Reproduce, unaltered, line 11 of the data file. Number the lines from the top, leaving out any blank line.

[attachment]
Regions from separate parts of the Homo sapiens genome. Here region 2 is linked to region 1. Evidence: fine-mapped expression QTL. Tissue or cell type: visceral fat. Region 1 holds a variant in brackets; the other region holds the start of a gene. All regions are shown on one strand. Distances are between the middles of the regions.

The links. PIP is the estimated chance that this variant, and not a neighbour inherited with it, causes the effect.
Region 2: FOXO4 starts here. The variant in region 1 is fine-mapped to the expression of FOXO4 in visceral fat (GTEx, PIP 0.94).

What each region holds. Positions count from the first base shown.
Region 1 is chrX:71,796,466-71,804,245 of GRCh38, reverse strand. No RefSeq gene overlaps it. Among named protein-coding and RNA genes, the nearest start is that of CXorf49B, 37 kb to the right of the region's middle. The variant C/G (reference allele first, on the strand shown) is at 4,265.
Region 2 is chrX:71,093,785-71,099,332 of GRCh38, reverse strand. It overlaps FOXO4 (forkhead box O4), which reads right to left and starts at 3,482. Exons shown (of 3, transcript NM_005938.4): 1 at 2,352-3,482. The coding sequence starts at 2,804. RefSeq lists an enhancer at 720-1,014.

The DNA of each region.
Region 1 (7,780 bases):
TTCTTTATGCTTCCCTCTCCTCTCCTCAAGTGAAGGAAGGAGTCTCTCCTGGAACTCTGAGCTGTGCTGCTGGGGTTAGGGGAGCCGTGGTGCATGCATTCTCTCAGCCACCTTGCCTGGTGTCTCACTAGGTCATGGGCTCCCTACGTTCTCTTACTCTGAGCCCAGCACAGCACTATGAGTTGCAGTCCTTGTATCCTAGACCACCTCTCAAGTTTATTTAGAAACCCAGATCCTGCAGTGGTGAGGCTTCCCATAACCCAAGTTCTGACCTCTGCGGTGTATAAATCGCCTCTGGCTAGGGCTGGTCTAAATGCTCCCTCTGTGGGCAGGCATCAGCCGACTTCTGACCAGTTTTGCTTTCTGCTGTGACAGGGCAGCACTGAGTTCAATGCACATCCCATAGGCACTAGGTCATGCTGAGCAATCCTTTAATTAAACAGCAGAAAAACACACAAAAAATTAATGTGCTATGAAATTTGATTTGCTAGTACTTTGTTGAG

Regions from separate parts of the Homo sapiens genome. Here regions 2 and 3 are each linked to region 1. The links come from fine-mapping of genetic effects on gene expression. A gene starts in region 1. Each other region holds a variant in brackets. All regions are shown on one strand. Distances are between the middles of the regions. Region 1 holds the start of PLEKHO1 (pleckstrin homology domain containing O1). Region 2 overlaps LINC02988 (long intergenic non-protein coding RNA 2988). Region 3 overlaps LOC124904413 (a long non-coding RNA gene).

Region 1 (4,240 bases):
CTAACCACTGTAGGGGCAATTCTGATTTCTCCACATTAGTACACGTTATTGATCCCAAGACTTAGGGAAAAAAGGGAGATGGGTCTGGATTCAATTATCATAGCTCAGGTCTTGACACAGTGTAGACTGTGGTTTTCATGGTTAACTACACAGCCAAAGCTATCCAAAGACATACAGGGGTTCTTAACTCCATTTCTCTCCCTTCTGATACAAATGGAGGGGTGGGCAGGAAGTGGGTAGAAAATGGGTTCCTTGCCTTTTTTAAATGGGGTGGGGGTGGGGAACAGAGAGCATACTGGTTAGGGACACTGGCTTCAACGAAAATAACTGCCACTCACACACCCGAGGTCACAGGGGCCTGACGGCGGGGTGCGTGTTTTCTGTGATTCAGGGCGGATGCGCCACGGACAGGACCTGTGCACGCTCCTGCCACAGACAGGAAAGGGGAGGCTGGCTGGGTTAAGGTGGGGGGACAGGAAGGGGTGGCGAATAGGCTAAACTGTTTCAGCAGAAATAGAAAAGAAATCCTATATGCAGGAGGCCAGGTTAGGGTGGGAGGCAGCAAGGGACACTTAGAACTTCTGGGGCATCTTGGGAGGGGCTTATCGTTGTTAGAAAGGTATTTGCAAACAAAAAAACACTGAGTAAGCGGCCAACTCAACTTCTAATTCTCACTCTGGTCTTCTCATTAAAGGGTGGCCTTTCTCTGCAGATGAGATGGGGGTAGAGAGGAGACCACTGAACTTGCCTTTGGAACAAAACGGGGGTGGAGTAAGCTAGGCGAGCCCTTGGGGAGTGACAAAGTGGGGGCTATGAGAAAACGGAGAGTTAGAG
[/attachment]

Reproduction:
Region 1 (4,240 bases):